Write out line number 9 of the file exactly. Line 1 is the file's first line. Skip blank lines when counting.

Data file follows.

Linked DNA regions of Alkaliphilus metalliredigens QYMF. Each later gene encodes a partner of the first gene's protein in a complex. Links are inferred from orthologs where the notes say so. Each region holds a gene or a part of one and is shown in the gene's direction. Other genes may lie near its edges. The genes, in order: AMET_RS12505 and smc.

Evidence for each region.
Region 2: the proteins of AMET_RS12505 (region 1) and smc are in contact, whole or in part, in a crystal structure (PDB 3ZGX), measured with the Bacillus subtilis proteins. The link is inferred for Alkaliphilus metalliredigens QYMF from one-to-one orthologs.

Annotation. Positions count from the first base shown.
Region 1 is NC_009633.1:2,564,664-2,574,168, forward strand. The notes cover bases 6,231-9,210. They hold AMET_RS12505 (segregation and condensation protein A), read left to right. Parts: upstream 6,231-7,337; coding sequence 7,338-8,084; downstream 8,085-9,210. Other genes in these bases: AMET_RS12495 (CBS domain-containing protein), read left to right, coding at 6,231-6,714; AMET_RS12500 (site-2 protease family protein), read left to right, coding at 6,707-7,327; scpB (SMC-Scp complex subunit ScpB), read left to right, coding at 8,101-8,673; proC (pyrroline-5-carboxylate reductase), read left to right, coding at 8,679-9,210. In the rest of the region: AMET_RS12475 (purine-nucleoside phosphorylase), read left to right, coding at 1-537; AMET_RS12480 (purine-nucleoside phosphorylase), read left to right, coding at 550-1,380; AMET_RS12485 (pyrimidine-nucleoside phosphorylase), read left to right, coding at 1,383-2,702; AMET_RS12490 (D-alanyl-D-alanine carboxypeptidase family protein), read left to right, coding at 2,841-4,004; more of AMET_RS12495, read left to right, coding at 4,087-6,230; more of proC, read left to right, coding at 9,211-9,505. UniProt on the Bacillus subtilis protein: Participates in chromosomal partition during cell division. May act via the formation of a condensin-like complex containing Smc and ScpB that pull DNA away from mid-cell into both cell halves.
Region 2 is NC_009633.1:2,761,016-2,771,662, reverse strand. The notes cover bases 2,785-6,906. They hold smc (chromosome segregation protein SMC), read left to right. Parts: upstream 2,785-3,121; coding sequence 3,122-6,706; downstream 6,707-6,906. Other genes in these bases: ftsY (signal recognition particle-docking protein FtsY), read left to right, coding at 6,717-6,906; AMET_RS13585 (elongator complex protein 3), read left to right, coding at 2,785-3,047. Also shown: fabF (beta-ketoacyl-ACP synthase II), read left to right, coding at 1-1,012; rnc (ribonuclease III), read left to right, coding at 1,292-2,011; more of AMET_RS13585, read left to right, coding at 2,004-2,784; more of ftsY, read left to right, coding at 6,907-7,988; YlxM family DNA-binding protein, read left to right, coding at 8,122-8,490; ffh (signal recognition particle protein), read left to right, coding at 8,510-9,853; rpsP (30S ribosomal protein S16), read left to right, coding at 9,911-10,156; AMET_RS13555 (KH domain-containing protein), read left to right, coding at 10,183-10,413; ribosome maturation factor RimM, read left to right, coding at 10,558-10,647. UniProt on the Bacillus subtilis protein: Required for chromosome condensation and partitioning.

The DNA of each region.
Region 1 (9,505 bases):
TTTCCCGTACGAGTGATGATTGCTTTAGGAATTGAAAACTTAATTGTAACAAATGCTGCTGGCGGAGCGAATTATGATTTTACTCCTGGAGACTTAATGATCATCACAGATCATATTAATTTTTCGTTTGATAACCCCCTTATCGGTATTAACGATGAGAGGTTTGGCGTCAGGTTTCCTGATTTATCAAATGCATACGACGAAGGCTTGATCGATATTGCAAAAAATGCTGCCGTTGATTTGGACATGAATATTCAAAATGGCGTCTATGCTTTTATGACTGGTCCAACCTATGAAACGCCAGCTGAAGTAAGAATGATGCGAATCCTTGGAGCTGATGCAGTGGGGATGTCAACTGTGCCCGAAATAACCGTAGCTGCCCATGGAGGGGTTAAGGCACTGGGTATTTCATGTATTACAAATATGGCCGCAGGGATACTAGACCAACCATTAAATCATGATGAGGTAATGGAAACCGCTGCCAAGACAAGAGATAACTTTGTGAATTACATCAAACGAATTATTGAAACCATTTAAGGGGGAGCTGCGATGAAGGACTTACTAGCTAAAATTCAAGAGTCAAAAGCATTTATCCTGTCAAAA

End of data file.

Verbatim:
TTTCCCGTACGAGTGATGATTGCTTTAGGAATTGAAAACTTAATTGTAACAAATGCTGCTGGCGGAGCGAATTATGATTTTACTCCTGGAGACTTAATGATCATCACAGATCATATTAATTTTTCGTTTGATAACCCCCTTATCGGTATTAACGATGAGAGGTTTGGCGTCAGGTTTCCTGATTTATCAAATGCATACGACGAAGGCTTGATCGATATTGCAAAAAATGCTGCCGTTGATTTGGACATGAATATTCAAAATGGCGTCTATGCTTTTATGACTGGTCCAACCTATGAAACGCCAGCTGAAGTAAGAATGATGCGAATCCTTGGAGCTGATGCAGTGGGGATGTCAACTGTGCCCGAAATAACCGTAGCTGCCCATGGAGGGGTTAAGGCACTGGGTATTTCATGTATTACAAATATGGCCGCAGGGATACTAGACCAACCATTAAATCATGATGAGGTAATGGAAACCGCTGCCAAGACAAGAGATAACTTTGTGAATTACATCAAACGAATTATTGAAACCATTTAAGGGGGAGCTGCGATGAAGGACTTACTAGCTAAAATTCAAGAGTCAAAAGCATTTATCCTGTCAAAA